"Well, but really," I said, "I can tell you right now we can hardly afford to spend a cent more, and we're pretty frugal as it is." Silence. Brightly I added, "But just as soon as we get that money from the Road Home Program, we'll be able to rebuild and sell the place and settle our debt in full! In the meantime …"
"In the meantime," said Kimberly, quite as brightly, "why don't you send me that tax return and list of expenditures and we'll just see what we can do!"
What Kimberly could do, it turned out, was arrange a new forbearance plan requiring monthly payments of $500 (rather than $0), in addition to what we were already paying in rent and the rest of it. That was the last we heard from Kimberly for a long time. When, after three months, I tried to renew this plan on the same terms, her voicemail was always, always full. Nor did she return my messages or faxes.
And I so wanted to tell her the good news!—to wit: The Road Home Program had finally awarded us a rebuilding grant in October 2007. During my "closing interview" in New Orleans, I learned that the woman shoving reams of paper under my nose for signature had sent her child to the same magnet school where I myself had taught for seven years. We chatted amiably about that and other things, while I signed and signed and signed.
"Don't you worry about it, baby," she candidly remarked, when I wondered aloud what these many contracts might entail. "Just a bunch of bullshit. Basically they're throwing money out the window."
That was fine with me. By the new year, 2008, our house was almost entirely rebuilt. We were broke again (by a startling coincidence, the total renovation had cost almost exactly the amount of our Road Home grant), but ready to put our house on the market. A slight setback came in the form of an incompetent real-estate agent we'd hired at long-distance: The photo she posted on Realtor.com looked as if it had been taken by a drunk who was in the process of falling down. I said as much, in so many words, and the woman wrote me an incoherently vicious e-mail and quit. Our next agent, Brigitte, was far better: The little brochure she prepared was a model of the genre, and she even arranged for our house to be featured on CNN.com as the representative home for one of 10 "Hot Markets" across the country (rather like calling the colder part of Pluto a hot market, but something of a coup all the same).
Alas, to no avail. Every few weeks Brigitte would call to inform me (with a wistful French accent) that she was showing our house, but nussing yet … would it be agreeable to lower the price? But of course! Within a month we'd lowered it almost 20 percent, well below what we'd paid for it three years ago, but not as low as it would get.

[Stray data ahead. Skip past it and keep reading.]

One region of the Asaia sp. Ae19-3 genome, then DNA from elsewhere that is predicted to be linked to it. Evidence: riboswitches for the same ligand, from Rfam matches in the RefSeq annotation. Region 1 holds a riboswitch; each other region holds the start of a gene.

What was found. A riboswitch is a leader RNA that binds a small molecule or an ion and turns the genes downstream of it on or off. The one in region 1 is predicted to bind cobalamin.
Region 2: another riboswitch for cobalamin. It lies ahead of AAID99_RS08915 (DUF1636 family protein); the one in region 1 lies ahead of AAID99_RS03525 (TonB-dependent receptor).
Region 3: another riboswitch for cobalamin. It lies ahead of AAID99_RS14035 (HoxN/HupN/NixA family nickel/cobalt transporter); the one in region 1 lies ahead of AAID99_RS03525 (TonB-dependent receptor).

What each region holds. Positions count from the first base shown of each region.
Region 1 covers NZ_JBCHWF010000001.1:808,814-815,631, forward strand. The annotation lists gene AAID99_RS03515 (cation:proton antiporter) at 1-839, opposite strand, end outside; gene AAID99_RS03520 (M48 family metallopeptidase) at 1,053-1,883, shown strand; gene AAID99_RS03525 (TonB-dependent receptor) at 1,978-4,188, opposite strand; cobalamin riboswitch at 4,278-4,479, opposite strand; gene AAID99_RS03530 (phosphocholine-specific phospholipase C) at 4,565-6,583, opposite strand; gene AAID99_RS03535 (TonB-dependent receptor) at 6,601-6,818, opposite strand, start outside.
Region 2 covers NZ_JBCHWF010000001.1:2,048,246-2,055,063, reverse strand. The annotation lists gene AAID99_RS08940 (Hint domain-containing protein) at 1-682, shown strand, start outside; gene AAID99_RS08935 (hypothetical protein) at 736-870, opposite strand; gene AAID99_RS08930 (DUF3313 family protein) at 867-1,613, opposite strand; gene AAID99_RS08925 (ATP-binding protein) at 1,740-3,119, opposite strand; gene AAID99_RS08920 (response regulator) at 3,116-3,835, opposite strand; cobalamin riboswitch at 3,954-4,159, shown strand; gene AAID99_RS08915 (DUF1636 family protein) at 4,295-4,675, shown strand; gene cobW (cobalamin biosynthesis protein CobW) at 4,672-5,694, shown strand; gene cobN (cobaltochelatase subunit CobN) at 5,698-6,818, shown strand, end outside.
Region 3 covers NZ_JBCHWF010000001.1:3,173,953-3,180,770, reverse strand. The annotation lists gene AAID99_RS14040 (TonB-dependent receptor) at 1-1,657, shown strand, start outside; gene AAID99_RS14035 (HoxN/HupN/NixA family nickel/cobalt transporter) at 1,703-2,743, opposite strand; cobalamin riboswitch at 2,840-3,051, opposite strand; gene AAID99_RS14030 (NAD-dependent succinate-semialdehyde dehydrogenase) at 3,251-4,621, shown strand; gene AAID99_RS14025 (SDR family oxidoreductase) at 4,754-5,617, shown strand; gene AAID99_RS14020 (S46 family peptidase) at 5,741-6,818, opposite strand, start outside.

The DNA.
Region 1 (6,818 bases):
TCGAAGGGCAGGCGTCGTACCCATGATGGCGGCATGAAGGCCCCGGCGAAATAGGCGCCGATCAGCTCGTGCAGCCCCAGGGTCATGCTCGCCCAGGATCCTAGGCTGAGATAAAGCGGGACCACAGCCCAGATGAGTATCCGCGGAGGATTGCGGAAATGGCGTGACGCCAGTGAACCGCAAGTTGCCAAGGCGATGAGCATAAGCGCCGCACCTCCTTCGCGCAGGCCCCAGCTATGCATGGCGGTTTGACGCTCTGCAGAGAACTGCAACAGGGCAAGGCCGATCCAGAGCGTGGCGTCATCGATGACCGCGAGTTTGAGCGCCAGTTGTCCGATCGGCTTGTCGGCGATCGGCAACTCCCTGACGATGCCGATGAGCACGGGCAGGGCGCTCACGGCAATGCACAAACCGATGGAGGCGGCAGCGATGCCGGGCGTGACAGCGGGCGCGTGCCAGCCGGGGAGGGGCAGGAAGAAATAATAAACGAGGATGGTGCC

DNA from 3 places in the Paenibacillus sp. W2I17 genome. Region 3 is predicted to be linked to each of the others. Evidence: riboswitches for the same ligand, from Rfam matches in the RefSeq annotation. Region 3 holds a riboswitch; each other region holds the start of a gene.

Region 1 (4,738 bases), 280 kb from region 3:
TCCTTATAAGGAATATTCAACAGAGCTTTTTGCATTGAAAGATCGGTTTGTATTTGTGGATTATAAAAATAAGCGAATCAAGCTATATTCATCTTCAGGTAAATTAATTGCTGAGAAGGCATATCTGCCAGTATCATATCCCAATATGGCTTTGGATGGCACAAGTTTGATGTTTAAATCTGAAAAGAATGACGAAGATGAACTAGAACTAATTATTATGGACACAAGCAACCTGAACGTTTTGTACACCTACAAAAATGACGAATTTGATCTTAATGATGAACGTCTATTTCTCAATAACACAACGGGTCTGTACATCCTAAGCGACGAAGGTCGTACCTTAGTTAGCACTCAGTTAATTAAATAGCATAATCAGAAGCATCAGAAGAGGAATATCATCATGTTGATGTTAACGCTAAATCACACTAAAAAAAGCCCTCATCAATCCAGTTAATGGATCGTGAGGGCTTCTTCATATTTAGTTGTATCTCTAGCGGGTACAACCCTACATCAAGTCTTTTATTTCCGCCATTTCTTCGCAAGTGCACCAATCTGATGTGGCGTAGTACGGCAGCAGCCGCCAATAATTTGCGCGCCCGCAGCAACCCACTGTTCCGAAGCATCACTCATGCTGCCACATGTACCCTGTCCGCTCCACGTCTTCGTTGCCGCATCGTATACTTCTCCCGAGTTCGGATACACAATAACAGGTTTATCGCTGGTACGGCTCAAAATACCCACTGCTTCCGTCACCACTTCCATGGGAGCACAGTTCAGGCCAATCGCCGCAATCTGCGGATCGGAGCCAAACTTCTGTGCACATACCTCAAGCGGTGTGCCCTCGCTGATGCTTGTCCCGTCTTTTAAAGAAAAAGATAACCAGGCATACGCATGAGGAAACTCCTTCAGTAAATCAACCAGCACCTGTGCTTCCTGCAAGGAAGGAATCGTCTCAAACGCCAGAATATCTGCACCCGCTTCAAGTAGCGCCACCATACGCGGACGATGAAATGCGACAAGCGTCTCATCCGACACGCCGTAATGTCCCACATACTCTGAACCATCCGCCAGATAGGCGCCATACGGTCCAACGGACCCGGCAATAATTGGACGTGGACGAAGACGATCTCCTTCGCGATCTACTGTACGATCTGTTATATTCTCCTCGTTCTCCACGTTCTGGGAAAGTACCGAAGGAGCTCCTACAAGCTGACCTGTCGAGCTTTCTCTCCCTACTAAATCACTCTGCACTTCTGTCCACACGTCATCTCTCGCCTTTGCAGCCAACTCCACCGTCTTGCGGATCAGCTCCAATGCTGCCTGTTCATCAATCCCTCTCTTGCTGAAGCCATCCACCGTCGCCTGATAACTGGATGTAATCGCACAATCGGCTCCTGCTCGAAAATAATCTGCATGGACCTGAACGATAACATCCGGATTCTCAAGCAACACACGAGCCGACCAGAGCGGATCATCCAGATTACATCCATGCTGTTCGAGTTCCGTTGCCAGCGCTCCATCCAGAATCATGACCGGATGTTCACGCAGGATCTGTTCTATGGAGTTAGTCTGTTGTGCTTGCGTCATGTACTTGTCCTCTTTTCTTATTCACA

Somewhere in there I got a curious phone call from Kimberly, our old mortgage liaison. At least four months had passed since our latest forbearance plan had expired. She apologized for not getting back to me sooner—things were hectic, etc., and indeed her manager had yet to make a decision on our file and that was pretty much the gist of her message that day.
During a lull (I could hear her riffling idly through paperwork) she said, "So you're a writer? What do you write?"
I told her, then told her a little more. She seemed to have all the time in the world.
"That must be interesting …"
Her voice was pensive, as if she were considering a change of career. At any rate I never heard from Kimberly again. After we moved to Norfolk, I faxed her our change of address and wondered, diffidently, whether her manager had made up his mind … ?
Apparently he had: A month later, in August 2008, we received a letter from the bank's Foreclosure Department: Our case was now in the hands of Cox & Thibodeau (let's call them), a New Orleans law firm, and thus attorney fees and costs would now be added to the total amount due on our mortgage. The next day—a kind of Good Cop/Bad Cop dynamic—we heard from the bank's Homeowner's Assistance Department: "We want to offer you some potential alternatives to foreclosure," the letter announced, and to this purpose we were asked to cough up our most recent pay stub(s), bank statement(s), and to complete an exhaustive questionnaire about the general state of our finances.
This seemed a bit much, so I called my friend Alfred, a lawyer in New Orleans. He said that the bank was casting about for a "treasure map" that would tell them where our assets were located so they could seize same. A man of considerable sweetness and charm, Alfred offered to walk over to the offices of Cox & Thibodeau and chat with the woman assigned to our case.